Angling advocates are vocal about the need to maintain water quality, but I don't think they acknowledge the negative impact sport has on our native fish.
New Zealanders value biodiversity, but we're struggling with a plethora of issues affecting our waterway flora and fauna.
In many cases we're trying to work out how we can undo more than 100 years of land use change, town sewage discharges and impacts from introduced sports, pest fish and wildfowl.
A recent international book on trout has a chapter by Niwa scientists documenting the impact brown trout have on our native fish. They're our most common exotic freshwater fish, and according to the authors the science shows brown trout can eat their way through native fish, such as whitebait, koaro and glaxias at an amazing rate, and have significant deleterious effects on native biodiversity.
They've been called the stoat of our waterways. Native galaxias were plentiful in streams without brown trout, but in neighbouring waterways with brown trout they had been decimated, irrespective of the land use around the waterways.
Brown trout are linked to the extinction of the New Zealand grayling, the only native fish species known to have gone extinct since European arrival.
Another problem introduced fish is koi carp, found in the Waikato in 1983, with other introductions elsewhere for coarse fishing. The pest is widespread in Auckland and Waikato waterways, is spreading into Northland and has been found in isolated places in Whanganui, Hawke's Bay and Wellington.
These noxious fish feed by stirring up the bottom of ponds, lakes and rivers. They feed like a vacuum cleaner in a very destructive way, sucking up everything and blowing out what they don't want. Aquatic plants are uprooted and are unlikely to re-establish, and vast amounts of sediment are dislodged.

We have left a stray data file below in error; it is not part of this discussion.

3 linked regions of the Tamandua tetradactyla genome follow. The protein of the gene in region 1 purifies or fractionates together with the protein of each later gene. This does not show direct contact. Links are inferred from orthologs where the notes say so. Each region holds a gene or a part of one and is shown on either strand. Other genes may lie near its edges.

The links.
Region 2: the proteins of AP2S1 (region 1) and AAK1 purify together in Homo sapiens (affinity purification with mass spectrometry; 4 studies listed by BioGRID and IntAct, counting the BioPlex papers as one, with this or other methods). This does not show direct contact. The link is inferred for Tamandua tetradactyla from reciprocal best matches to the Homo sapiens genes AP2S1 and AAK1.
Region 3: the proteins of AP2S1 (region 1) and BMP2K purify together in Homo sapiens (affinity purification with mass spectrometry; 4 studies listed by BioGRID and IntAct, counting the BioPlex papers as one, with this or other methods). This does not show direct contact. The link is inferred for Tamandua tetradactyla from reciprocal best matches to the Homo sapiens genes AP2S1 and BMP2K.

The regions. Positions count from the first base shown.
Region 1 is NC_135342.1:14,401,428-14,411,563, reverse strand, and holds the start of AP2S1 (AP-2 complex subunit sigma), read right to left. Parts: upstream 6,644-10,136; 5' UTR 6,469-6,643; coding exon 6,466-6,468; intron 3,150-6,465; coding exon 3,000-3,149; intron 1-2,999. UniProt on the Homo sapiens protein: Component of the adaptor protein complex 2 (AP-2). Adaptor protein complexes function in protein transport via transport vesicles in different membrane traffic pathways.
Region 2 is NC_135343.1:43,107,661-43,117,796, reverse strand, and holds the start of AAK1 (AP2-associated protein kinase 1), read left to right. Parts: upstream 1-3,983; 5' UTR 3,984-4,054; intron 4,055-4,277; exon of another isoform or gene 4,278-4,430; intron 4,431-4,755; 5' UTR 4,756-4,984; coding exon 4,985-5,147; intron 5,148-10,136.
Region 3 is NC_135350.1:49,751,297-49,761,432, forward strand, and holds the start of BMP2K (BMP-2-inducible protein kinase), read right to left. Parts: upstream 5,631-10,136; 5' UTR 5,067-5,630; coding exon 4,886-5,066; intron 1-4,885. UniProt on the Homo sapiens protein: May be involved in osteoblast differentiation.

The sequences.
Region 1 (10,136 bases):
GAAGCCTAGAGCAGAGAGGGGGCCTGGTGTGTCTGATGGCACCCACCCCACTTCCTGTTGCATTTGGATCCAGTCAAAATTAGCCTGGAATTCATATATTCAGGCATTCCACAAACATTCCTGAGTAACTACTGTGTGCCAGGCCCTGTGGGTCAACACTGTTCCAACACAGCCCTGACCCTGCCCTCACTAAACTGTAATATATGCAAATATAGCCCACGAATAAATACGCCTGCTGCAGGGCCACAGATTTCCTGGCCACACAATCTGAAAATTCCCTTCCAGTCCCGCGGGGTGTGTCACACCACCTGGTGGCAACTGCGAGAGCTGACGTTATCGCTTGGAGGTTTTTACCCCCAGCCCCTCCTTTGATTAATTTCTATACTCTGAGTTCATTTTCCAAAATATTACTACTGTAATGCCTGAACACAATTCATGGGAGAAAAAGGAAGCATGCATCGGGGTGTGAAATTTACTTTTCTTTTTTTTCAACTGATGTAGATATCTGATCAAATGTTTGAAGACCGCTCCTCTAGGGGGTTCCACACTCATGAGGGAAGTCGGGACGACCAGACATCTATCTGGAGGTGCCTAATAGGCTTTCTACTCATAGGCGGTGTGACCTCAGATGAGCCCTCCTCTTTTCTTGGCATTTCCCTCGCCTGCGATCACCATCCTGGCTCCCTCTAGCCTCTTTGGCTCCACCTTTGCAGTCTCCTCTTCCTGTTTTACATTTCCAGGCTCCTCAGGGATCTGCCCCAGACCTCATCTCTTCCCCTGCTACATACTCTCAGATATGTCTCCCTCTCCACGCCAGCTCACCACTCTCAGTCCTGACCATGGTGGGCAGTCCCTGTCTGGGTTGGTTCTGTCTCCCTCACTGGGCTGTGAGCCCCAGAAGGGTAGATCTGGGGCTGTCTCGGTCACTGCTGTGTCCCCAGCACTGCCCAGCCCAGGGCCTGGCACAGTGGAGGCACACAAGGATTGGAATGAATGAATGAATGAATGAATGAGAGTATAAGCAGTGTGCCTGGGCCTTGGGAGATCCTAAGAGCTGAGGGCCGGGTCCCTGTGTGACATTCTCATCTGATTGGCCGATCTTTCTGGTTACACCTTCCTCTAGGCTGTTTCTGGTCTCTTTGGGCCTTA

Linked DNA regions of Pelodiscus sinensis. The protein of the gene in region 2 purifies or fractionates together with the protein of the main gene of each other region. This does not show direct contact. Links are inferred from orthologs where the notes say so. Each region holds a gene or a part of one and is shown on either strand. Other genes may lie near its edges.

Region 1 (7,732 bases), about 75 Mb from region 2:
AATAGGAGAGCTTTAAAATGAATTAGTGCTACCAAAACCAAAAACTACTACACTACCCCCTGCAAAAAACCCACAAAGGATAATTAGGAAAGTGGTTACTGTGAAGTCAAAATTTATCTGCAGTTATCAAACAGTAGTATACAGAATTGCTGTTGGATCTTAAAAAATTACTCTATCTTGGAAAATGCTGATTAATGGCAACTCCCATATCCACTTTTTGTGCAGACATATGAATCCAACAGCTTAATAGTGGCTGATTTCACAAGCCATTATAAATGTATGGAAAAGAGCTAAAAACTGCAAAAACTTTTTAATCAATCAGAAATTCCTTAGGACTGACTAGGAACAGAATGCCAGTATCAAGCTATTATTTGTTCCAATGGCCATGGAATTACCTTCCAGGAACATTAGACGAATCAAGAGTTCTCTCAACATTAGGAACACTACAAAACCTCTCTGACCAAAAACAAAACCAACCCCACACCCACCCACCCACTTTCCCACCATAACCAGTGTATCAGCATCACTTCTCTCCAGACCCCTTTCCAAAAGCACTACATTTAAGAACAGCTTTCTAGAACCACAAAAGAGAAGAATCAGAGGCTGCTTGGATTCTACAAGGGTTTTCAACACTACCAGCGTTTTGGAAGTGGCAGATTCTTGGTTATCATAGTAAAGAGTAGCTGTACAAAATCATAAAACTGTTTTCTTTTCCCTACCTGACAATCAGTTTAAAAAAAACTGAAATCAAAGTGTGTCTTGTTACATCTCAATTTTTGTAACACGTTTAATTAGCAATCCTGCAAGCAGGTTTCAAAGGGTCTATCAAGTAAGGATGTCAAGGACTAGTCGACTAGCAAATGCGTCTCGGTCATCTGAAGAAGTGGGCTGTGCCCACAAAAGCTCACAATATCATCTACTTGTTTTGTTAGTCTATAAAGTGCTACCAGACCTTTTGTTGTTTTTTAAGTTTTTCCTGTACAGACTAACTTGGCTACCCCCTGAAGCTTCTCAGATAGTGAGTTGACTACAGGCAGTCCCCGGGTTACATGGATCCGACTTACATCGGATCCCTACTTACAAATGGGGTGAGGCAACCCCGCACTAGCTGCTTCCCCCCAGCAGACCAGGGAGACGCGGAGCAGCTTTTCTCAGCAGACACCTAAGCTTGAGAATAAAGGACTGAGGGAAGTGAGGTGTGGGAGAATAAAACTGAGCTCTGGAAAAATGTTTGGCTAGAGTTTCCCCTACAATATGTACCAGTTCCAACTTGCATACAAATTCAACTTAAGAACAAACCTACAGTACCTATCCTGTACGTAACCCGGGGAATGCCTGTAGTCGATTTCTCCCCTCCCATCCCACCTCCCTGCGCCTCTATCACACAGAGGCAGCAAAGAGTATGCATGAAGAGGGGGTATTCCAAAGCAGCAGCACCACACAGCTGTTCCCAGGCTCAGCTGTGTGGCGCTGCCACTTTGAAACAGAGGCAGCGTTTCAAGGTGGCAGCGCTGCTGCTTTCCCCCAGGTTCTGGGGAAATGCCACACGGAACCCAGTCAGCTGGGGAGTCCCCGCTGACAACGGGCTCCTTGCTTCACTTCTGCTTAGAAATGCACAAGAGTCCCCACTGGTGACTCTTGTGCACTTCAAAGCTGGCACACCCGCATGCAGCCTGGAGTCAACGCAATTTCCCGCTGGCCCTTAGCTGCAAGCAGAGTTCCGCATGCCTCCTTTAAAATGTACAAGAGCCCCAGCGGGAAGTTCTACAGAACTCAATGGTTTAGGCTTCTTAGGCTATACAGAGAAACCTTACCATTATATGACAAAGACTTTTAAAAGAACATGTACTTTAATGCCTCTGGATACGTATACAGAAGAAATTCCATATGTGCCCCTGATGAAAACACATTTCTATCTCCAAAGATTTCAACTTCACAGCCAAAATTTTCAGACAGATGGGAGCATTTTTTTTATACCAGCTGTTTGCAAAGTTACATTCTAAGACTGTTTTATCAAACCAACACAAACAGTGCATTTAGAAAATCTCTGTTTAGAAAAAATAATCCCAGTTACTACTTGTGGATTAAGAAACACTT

Koi carp cause habitat loss for native plants, fish and invertebrates.
E. coli contamination of waterways can come from farming, urban discharges and from wild fowl. High levels of E. coli in Otago waterways recently have been attributed to water fowl. Over summer more than 50 Auckland beaches had "Do not swim" notices due to contamination from city wastewater.
Improving water quality is something we need to do as an entire community. It won't work if one sector simply blames another while ignoring some of the problems they are also responsible for.
None of these problems have easy answers, and will take time and money to fix. Angling advocates are vocal about the need to maintain water quality, but I don't think they acknowledge the negative impact sport has on our native fish.
The farming sector is working hard on its impacts. There have been some outstanding results in water quality improvement, especially in the Horizons catchments, that are essentially down to farmers being engaged and taking action.
It has not been the result of broad brush, one-size-fits-all rules. How much better would these improvements have been if everyone, including F&G, were part of the solution?